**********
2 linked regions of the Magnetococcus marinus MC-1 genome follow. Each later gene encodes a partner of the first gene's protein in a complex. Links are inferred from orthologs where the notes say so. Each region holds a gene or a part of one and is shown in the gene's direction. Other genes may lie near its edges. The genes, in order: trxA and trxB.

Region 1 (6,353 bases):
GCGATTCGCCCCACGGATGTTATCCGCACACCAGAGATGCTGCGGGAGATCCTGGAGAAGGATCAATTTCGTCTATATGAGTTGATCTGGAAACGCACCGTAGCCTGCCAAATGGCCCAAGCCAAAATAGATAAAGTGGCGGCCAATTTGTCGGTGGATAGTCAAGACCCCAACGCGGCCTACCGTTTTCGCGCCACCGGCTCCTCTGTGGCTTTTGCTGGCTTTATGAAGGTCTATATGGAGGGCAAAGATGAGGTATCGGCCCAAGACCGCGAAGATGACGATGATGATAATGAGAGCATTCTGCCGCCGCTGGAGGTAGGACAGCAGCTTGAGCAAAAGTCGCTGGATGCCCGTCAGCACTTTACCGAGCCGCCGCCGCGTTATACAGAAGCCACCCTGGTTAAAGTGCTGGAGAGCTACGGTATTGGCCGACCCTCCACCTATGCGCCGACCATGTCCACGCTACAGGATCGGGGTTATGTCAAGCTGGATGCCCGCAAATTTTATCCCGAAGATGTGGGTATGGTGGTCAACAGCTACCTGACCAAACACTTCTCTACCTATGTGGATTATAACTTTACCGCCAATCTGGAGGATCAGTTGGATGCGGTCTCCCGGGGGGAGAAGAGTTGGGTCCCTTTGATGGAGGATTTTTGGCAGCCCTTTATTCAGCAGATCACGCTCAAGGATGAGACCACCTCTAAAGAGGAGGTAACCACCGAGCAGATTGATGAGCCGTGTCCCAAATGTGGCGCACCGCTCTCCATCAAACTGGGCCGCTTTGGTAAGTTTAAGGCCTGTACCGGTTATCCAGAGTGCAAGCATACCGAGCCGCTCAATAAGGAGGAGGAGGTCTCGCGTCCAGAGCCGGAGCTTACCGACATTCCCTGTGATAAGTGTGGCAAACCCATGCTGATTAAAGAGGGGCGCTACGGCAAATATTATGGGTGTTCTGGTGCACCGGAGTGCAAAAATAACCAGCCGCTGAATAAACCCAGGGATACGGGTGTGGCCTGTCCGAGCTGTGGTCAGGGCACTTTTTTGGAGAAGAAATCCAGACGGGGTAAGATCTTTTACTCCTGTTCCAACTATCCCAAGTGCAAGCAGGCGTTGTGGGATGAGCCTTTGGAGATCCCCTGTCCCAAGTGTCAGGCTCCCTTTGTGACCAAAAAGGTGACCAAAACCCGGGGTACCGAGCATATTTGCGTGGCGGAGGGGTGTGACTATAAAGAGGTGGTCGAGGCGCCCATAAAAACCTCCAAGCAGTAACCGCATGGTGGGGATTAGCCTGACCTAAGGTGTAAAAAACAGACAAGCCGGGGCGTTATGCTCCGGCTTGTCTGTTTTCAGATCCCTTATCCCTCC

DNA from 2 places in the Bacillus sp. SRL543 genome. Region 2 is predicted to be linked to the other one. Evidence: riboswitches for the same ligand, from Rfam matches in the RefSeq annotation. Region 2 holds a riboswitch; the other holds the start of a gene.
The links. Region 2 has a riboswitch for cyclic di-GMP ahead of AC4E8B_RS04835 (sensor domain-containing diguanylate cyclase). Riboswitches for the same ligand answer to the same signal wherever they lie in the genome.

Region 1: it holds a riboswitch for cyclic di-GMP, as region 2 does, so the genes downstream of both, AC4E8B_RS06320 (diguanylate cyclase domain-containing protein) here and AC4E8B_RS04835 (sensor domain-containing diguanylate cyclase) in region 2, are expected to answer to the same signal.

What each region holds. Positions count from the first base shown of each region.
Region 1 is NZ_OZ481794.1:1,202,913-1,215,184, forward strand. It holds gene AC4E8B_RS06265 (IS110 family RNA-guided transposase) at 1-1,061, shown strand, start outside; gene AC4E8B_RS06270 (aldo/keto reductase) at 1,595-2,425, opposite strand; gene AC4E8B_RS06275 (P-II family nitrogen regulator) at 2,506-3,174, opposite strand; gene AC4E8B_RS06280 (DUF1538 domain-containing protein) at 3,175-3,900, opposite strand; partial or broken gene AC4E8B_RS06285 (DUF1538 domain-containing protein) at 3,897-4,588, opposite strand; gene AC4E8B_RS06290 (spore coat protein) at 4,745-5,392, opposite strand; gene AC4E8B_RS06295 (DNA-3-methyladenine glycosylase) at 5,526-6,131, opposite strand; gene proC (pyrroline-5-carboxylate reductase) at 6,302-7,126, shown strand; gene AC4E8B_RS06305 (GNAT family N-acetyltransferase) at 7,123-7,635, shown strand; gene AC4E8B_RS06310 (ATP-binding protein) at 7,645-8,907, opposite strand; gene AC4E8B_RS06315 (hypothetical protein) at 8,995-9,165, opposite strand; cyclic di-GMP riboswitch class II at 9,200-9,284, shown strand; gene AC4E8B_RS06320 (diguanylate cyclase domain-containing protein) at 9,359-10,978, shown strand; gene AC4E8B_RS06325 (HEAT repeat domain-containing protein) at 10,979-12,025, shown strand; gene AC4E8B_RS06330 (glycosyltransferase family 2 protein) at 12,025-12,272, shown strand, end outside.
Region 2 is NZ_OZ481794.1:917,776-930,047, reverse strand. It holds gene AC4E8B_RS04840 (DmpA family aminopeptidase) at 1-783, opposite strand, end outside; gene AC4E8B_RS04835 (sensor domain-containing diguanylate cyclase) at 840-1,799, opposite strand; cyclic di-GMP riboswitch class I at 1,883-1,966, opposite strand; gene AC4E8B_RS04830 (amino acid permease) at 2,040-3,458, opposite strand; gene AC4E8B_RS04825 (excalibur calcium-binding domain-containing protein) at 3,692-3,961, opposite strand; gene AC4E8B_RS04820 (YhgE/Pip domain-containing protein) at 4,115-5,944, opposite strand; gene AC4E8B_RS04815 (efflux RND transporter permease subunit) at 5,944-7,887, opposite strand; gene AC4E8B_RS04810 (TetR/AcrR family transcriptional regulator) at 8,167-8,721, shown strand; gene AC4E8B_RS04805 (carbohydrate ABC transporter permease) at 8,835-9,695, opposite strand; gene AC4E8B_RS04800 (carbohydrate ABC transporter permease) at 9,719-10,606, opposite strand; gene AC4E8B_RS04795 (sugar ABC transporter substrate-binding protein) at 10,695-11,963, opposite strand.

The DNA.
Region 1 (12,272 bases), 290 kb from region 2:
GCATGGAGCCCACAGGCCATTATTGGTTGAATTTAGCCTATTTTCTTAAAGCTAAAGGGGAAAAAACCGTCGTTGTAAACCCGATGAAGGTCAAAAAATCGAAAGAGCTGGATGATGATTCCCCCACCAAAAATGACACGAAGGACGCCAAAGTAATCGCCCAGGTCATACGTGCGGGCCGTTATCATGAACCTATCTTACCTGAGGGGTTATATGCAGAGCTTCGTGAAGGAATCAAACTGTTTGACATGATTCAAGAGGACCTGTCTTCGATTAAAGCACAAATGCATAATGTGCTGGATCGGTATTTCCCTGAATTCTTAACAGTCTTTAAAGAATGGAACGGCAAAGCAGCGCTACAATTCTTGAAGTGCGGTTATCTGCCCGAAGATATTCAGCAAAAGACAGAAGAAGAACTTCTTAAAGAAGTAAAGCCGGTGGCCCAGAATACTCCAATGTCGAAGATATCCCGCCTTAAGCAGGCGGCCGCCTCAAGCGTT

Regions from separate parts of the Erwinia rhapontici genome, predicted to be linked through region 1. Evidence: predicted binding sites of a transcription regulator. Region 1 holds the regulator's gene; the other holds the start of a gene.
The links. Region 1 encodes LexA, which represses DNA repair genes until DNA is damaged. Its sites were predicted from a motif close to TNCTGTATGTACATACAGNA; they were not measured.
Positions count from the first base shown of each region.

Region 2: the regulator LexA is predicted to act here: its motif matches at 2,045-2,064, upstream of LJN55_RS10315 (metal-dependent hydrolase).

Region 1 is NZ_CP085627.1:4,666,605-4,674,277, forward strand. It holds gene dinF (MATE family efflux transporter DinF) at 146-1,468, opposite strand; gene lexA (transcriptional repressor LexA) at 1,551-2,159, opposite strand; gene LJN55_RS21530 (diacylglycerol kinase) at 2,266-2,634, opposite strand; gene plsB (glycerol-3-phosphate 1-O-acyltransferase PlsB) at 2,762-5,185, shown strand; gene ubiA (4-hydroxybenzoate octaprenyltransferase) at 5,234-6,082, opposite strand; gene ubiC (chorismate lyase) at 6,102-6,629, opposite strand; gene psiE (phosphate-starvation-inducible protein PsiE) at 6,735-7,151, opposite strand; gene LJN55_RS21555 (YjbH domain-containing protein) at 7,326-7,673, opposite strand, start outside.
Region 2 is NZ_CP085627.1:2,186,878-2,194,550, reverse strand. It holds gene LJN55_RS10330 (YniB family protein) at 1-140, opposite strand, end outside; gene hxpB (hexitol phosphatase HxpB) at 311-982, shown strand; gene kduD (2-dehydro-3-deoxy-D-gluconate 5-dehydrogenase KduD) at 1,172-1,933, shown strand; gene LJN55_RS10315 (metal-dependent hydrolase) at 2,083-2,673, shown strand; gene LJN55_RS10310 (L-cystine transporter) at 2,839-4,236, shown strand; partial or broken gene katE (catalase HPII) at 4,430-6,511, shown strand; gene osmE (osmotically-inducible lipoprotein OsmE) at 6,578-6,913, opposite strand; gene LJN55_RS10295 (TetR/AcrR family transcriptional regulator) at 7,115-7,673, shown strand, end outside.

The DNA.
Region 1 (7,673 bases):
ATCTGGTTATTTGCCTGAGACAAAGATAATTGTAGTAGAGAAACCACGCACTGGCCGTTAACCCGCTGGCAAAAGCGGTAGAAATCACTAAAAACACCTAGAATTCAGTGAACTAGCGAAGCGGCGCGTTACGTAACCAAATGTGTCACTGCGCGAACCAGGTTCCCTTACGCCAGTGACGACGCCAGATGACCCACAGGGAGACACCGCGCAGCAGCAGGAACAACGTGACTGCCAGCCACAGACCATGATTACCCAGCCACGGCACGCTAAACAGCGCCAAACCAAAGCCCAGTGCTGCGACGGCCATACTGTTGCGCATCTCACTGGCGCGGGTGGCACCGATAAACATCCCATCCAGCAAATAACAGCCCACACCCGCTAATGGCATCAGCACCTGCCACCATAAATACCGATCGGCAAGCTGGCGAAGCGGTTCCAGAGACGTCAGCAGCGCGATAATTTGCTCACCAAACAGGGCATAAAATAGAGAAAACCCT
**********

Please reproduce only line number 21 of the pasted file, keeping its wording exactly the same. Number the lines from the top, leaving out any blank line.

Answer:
ATCTGGTTATTTGCCTGAGACAAAGATAATTGTAGTAGAGAAACCACGCACTGGCCGTTAACCCGCTGGCAAAAGCGGTAGAAATCACTAAAAACACCTAGAATTCAGTGAACTAGCGAAGCGGCGCGTTACGTAACCAAATGTGTCACTGCGCGAACCAGGTTCCCTTACGCCAGTGACGACGCCAGATGACCCACAGGGAGACACCGCGCAGCAGCAGGAACAACGTGACTGCCAGCCACAGACCATGATTACCCAGCCACGGCACGCTAAACAGCGCCAAACCAAAGCCCAGTGCTGCGACGGCCATACTGTTGCGCATCTCACTGGCGCGGGTGGCACCGATAAACATCCCATCCAGCAAATAACAGCCCACACCCGCTAATGGCATCAGCACCTGCCACCATAAATACCGATCGGCAAGCTGGCGAAGCGGTTCCAGAGACGTCAGCAGCGCGATAATTTGCTCACCAAACAGGGCATAAAATAGAGAAAACCCT